Bouveret's syndrome complicated by distal gallstone ileus after laser lithotropsy using Holmium: YAG laser
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Bouveret's syndrome is an unusual presentation of duodenal obstruction caused by the passage of a large gallstone through a cholecystoduodenal fistula. Endoscopic therapy has been used as first-line treatment, especially in patients with high surgical risk.
We report a 67-year-old woman who underwent an endoscopic attempt to fragment and retrieve a duodenal stone using a Holmium: Yttrium-Aluminum-Garnet Laser (Ho:YAG) which resulted in small bowel obstruction. The patient successfully underwent enterolithotomy without cholecystectomy or closure of the fistula.
We conclude that, distal gallstone obstruction, due to migration of partially fragmented stones, can occur as a possible complication of laser lithotripsy treatment of Bouveret's syndrome and might require urgent enterolithotomy.
KeywordsObstructive Sleep Apnea Extracorporal Shock Wave Lithotripsy Gastric Outlet Obstruction Duodenal Obstruction Laser Lithotripsy
Gastric outlet obstruction caused by a gallstone in the duodenum or pylorus (Bouveret's syndrome) is a very rare complication of gallstone disease. This type of gallstone ileus can be diagnosed and treated endoscopically. Endoscopic stone removal is especially indicated in poor risk patients. A dislodged impacted stone can migrate distally and cause small bowel mechanical obstruction that might require urgent enterolithotomy.
Bouveret's syndrome is a rare complication of cholecystolithiasis with gastric outlet obstruction caused by a gallstone migrating through a cholecystoduodenal fistula [1, 2]. Alternatives to surgical lithotomy are attractive, as this syndrome affects mostly elderly patients and involves operating in an ulcerated duodenum. Furthermore, if the stone is removed by endoscopy, a repair of the cholecystoduodenal fistula is in most cases not necessary .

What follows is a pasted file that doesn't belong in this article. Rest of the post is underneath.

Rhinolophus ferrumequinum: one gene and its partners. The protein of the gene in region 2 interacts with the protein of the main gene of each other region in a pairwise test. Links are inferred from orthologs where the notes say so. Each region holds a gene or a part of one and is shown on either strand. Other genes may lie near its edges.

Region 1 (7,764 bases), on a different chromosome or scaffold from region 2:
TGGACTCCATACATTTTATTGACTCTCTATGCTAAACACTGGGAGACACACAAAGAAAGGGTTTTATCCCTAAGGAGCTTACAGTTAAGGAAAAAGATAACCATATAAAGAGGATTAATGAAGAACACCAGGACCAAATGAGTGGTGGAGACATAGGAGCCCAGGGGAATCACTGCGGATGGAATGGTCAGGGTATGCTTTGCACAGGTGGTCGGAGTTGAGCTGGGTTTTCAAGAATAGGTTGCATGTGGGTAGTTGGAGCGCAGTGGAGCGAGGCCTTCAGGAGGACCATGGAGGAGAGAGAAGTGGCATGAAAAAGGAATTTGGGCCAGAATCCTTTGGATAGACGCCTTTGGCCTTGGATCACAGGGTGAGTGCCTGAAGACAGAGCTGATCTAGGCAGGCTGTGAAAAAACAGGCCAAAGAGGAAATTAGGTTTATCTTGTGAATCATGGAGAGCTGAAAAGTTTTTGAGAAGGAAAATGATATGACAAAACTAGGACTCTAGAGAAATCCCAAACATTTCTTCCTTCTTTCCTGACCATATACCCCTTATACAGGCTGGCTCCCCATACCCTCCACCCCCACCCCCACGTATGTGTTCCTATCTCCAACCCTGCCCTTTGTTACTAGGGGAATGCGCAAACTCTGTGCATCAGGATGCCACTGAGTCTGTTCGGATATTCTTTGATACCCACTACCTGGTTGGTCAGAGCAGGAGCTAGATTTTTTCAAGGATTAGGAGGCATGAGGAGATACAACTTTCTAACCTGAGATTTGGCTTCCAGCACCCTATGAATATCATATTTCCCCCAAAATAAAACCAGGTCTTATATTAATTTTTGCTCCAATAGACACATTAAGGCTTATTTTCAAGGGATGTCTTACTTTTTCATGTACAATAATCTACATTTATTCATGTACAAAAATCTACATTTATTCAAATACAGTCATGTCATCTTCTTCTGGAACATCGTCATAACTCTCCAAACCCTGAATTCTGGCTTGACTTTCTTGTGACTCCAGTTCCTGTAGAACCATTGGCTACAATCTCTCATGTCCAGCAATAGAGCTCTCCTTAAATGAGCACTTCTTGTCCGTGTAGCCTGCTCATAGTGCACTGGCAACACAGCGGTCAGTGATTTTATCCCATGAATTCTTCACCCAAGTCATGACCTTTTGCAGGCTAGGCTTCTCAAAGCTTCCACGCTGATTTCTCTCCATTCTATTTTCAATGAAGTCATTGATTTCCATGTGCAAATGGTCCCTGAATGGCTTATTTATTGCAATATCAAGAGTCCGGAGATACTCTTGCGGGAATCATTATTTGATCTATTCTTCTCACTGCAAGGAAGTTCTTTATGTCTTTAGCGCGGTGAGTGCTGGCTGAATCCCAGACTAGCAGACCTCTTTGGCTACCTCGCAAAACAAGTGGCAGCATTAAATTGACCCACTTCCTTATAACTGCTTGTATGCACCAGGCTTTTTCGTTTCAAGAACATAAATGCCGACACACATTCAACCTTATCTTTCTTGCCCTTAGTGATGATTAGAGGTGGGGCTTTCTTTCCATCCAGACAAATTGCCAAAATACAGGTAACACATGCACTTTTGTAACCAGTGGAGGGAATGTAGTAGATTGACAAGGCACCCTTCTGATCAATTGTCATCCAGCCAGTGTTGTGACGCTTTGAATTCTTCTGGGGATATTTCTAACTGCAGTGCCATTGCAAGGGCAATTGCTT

Simple endoscopic lithotomy might not be possible, as the impacted gallstones tend to be very large . In these cases mechanical fragmentation of the stone at the site of impaction has been attempted. If unsuccessful, alternative methods of lithotripsy by laser or extracorporal shockwave lithotripsy (ESWL) have been tried [3, 4]. In the here-reported case, ESWL was thought to be difficult because of massive obesity. Percutaneus laser lithotripsy has been used for choledocholithiasis, and three reports of treatment of Bouveret's syndrome have been published [5, 6, 7]. Two of the reported cases resulted in successful endoscopic treatment without need for surgery; the third reported patient went to surgery because of the inability to fragment the stone . We did chose the infrared Holmium: YAG laser because of its previous use in choledocholithiasis [8, 9] and the deployment via a flexible optical fiber. This allowed us to work with the laser through the working channel of the endoscope. The direct visual control of the laser application makes the treatment technically easy and safe.